Triggering an IED was always its most vulnerable function, and the one where US technology had the greatest effect in disrupting the threat. Look at current photos of US military vehicles in Iraq– they are festooned with antennas and other electronic devices, many of which are aimed specifically at the electronic triggers of roadside bombs. The crudest way to trigger a bomb is via a control wire. A bad guy literally sat nearby and manually set off the bomb as a US convoy rumbled past. Most such triggermen were either obliterated by their own explosives or killed quickly by the convoy’s survivors. Early stand-off triggers used components from household appliances, garage door openers, radio controlled toys and cell phones. The US grew very good at counter-acting these crude signals, rendering many IEDs dead weight, unable to be blown up at the right times. The key to insurgent “success” was increasingly sophisticated electronic triggering devices, staying a step ahead of US counter-technology. One such tool was apparently the US-made RF transmitters smuggled through Singapore, via Iran, into Iraq. The whole contest was described by Wired.com as “Iraq’s Invisible War.”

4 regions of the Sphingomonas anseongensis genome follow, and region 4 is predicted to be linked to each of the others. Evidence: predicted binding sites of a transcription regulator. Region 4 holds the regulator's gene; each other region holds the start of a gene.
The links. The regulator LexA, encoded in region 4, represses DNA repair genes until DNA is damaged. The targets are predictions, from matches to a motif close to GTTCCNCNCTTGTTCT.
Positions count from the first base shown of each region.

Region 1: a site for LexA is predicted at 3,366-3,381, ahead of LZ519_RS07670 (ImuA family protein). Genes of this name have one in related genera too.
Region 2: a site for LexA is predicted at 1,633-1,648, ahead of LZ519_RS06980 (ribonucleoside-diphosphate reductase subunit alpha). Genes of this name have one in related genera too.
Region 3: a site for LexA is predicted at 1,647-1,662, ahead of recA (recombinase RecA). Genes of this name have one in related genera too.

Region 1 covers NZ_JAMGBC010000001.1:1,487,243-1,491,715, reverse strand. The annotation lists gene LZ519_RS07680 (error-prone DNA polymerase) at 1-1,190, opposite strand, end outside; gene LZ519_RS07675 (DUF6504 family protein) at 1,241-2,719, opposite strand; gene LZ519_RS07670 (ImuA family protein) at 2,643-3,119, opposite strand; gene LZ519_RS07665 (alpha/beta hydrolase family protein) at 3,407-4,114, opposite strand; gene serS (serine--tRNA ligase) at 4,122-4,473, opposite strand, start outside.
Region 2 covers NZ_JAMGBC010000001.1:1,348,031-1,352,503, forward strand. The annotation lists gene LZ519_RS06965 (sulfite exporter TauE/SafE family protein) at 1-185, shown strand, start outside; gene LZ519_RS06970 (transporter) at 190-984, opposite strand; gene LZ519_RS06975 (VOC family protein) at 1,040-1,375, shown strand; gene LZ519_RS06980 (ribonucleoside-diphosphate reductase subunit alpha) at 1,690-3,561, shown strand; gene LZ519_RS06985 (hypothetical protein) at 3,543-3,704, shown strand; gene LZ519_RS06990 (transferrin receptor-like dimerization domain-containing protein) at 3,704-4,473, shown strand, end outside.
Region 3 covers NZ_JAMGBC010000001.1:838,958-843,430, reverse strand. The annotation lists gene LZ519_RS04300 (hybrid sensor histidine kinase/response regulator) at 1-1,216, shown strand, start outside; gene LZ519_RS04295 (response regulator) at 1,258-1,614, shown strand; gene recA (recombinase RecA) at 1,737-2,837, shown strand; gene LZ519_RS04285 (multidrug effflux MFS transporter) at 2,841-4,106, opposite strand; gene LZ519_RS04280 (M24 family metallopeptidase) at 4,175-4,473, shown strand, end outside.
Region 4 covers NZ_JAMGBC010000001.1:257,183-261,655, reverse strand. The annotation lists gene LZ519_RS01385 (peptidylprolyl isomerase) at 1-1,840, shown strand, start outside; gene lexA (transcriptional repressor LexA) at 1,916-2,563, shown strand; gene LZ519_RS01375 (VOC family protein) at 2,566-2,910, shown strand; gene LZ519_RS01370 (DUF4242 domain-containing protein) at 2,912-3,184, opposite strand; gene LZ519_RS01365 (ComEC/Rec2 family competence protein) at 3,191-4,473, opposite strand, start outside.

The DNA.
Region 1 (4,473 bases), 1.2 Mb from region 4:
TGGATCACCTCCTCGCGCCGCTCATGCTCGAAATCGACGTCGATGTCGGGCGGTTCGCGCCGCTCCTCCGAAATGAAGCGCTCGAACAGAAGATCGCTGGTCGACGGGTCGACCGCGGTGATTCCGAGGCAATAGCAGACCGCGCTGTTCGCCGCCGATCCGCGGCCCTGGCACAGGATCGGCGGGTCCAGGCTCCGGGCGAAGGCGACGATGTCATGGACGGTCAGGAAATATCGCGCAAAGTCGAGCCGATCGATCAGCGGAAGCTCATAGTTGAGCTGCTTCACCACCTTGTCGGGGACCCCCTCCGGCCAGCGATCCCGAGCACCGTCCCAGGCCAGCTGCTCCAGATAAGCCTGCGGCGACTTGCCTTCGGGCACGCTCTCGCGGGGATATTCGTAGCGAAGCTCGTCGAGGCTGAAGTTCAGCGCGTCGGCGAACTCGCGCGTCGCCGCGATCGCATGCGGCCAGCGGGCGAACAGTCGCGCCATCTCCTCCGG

Technical specifications on the smuggled transmitters are not public, but one can guess they might have frequency skipping technology, useful in a home network to avoid interference with cell phones and other portable devices. Such tech would make the transmitters that much harder to interrupt, plus their long range (miles) is handy for the bad guys in hiding.

    US-Iran Proxy War Goes Public, Sort Of